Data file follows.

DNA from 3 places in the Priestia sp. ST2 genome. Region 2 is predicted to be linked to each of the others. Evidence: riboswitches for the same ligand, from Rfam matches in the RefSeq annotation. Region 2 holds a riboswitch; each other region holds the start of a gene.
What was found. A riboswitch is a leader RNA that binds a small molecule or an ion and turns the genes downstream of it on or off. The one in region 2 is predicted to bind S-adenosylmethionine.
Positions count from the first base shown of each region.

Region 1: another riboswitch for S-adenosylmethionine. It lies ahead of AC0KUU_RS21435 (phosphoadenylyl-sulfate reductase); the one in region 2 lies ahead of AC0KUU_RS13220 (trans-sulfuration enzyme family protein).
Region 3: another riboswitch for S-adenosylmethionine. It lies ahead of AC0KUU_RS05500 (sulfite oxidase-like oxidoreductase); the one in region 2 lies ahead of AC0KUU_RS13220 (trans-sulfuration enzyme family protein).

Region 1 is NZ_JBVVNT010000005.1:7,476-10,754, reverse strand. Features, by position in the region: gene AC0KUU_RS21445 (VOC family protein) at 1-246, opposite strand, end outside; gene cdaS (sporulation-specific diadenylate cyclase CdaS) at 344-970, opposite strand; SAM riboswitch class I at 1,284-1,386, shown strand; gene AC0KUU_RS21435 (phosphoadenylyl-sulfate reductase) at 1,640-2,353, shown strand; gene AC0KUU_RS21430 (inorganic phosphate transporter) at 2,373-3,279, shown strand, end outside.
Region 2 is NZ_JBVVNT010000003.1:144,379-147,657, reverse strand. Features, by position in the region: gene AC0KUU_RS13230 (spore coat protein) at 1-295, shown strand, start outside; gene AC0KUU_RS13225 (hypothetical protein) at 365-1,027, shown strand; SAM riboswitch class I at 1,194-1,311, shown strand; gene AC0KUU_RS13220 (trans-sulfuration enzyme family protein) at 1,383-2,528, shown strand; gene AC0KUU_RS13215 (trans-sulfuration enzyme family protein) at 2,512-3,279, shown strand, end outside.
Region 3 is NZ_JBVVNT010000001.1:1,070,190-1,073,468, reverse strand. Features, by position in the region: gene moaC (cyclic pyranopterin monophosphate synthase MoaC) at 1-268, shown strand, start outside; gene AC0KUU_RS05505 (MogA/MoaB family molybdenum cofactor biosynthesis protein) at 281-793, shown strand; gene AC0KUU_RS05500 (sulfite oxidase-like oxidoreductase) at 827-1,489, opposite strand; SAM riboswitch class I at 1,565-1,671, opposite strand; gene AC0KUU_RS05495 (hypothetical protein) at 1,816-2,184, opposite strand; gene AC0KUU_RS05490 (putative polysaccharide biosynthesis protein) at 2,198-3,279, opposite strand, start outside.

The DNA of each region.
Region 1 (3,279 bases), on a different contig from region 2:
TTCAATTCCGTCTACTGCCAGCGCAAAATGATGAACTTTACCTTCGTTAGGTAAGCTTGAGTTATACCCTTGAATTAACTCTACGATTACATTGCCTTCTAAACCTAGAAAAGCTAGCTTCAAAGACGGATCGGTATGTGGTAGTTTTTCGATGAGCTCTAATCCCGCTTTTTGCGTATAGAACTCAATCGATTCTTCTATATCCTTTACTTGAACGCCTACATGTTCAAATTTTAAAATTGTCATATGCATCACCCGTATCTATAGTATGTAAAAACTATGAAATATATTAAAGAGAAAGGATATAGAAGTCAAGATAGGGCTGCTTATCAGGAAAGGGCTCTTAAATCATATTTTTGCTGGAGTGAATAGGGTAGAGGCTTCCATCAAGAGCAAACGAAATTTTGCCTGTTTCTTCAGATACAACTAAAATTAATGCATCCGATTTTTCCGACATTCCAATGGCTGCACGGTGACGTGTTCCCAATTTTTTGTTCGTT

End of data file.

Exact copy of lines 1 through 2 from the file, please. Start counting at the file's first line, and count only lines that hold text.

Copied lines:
DNA from 3 places in the Priestia sp. ST2 genome. Region 2 is predicted to be linked to each of the others. Evidence: riboswitches for the same ligand, from Rfam matches in the RefSeq annotation. Region 2 holds a riboswitch; each other region holds the start of a gene.
What was found. A riboswitch is a leader RNA that binds a small molecule or an ion and turns the genes downstream of it on or off. The one in region 2 is predicted to bind S-adenosylmethionine.